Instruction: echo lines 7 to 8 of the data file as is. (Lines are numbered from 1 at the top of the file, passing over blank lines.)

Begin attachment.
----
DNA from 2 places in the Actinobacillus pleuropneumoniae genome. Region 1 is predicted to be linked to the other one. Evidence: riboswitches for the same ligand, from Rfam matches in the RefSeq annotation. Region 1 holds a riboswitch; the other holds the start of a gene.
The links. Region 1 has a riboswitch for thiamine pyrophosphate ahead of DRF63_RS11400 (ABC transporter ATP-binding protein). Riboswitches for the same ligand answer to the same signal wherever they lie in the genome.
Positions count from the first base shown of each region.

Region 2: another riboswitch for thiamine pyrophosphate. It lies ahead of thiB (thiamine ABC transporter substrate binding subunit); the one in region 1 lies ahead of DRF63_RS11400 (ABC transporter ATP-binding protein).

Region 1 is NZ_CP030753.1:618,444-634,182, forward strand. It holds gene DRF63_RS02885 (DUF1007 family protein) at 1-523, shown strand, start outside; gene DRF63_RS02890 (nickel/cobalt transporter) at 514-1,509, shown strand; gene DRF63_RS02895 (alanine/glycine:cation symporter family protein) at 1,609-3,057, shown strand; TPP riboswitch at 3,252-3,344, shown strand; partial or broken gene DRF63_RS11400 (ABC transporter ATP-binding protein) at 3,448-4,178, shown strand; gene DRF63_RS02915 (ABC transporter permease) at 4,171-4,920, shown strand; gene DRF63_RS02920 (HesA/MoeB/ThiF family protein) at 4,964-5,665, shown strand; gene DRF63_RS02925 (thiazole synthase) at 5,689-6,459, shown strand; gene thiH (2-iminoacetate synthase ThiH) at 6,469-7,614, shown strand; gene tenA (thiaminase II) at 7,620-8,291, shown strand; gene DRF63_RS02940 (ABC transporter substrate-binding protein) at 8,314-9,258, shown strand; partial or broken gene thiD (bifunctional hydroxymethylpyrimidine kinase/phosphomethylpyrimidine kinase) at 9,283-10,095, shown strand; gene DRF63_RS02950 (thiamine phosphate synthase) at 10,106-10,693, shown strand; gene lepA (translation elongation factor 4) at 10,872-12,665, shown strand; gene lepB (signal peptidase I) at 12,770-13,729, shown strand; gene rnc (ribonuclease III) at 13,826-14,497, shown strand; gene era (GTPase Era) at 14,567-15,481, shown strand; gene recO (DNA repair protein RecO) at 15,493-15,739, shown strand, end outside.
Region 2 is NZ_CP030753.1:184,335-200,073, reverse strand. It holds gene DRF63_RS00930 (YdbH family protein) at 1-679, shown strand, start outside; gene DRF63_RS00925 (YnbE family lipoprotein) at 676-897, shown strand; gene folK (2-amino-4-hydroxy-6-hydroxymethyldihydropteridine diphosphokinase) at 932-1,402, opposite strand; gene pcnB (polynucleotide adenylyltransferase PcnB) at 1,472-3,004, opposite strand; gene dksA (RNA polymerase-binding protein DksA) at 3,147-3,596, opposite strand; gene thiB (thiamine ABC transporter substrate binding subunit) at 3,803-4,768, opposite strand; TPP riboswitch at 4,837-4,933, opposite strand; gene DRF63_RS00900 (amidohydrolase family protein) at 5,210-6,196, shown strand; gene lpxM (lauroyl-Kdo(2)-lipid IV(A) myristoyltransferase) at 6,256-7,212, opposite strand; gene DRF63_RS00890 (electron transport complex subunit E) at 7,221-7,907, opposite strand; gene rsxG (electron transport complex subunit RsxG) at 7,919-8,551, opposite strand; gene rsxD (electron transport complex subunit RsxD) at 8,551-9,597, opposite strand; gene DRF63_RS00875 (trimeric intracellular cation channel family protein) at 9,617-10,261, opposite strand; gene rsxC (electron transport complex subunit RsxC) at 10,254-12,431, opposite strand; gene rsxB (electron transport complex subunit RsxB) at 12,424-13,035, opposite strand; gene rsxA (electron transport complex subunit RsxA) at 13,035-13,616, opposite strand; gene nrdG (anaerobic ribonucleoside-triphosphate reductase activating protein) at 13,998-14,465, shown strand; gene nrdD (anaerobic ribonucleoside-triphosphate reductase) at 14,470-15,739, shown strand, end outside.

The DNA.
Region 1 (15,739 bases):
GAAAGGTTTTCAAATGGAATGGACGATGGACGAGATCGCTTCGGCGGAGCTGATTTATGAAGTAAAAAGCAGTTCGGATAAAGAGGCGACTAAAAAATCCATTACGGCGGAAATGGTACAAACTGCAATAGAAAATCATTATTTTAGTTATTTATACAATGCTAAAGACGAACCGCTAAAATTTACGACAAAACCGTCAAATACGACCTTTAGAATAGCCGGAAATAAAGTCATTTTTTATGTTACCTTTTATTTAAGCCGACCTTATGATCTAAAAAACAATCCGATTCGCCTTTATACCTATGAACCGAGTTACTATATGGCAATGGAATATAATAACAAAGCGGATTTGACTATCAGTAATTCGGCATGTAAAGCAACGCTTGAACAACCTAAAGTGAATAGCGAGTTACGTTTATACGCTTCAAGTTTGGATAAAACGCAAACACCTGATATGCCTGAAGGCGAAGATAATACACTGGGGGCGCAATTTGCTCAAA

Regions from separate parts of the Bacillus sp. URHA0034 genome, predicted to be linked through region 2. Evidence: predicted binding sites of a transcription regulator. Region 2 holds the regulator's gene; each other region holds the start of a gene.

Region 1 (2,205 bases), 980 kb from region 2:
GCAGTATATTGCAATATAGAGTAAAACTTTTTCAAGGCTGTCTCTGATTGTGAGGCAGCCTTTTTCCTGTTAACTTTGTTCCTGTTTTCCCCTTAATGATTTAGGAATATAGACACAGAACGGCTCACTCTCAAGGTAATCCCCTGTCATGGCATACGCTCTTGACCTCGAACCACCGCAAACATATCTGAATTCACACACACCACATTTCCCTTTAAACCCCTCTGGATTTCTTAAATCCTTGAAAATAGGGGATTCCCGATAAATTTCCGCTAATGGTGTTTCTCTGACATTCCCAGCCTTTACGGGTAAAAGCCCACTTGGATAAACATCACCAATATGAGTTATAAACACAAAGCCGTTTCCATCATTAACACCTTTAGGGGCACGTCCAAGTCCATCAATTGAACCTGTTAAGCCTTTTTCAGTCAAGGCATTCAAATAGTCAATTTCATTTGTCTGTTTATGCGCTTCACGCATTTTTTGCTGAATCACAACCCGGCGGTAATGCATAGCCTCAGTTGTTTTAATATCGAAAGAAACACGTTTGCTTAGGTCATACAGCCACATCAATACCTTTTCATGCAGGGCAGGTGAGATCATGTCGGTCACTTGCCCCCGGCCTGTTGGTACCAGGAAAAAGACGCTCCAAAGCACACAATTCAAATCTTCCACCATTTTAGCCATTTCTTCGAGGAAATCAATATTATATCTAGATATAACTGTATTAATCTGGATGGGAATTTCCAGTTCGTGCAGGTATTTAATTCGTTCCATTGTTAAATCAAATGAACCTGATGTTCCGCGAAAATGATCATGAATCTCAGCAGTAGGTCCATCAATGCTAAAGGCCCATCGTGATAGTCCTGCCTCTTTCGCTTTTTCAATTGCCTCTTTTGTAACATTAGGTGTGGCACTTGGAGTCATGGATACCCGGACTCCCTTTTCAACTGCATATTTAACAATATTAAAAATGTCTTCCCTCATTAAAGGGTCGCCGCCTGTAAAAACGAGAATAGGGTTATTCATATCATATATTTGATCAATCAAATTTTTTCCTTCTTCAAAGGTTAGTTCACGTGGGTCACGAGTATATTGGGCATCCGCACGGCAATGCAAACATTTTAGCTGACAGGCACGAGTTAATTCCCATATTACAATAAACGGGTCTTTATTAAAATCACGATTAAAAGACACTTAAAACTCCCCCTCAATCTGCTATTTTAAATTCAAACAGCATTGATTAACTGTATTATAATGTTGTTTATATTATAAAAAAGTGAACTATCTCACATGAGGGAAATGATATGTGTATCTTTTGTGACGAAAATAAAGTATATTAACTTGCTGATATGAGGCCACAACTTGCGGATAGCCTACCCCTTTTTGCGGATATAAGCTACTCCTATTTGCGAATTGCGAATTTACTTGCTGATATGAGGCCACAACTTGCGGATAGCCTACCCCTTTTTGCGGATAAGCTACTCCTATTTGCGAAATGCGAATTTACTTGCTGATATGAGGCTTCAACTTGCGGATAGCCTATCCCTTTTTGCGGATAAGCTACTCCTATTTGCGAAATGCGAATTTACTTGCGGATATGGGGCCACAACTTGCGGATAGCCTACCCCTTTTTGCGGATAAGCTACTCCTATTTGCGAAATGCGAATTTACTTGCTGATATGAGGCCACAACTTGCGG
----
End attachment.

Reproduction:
The DNA.
Region 1 (15,739 bases):